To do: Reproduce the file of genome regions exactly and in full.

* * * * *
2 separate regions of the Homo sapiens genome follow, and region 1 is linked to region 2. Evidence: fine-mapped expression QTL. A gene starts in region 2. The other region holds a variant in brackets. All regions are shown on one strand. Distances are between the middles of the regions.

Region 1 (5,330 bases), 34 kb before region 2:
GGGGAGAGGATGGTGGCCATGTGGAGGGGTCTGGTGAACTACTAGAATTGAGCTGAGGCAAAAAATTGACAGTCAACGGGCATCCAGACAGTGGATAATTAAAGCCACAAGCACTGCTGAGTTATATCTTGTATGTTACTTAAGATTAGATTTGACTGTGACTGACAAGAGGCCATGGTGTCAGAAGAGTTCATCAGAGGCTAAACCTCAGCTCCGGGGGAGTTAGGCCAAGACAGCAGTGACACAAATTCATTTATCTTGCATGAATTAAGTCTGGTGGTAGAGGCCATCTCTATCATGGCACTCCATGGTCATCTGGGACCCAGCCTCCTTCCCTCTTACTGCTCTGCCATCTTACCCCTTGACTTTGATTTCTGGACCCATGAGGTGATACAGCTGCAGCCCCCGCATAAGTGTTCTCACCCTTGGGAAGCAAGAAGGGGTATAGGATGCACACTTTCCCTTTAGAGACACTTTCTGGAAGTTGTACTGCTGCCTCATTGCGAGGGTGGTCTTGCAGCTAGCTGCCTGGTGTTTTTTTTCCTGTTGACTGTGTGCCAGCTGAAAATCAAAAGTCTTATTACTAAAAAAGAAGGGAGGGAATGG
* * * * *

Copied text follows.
2 separate regions of the Homo sapiens genome follow, and region 1 is linked to region 2. Evidence: fine-mapped expression QTL. A gene starts in region 2. The other region holds a variant in brackets. All regions are shown on one strand. Distances are between the middles of the regions.

Region 1 (5,330 bases), 34 kb before region 2:
GGGGAGAGGATGGTGGCCATGTGGAGGGGTCTGGTGAACTACTAGAATTGAGCTGAGGCAAAAAATTGACAGTCAACGGGCATCCAGACAGTGGATAATTAAAGCCACAAGCACTGCTGAGTTATATCTTGTATGTTACTTAAGATTAGATTTGACTGTGACTGACAAGAGGCCATGGTGTCAGAAGAGTTCATCAGAGGCTAAACCTCAGCTCCGGGGGAGTTAGGCCAAGACAGCAGTGACACAAATTCATTTATCTTGCATGAATTAAGTCTGGTGGTAGAGGCCATCTCTATCATGGCACTCCATGGTCATCTGGGACCCAGCCTCCTTCCCTCTTACTGCTCTGCCATCTTACCCCTTGACTTTGATTTCTGGACCCATGAGGTGATACAGCTGCAGCCCCCGCATAAGTGTTCTCACCCTTGGGAAGCAAGAAGGGGTATAGGATGCACACTTTCCCTTTAGAGACACTTTCTGGAAGTTGTACTGCTGCCTCATTGCGAGGGTGGTCTTGCAGCTAGCTGCCTGGTGTTTTTTTTCCTGTTGACTGTGTGCCAGCTGAAAATCAAAAGTCTTATTACTAAAAAAGAAGGGAGGGAATGG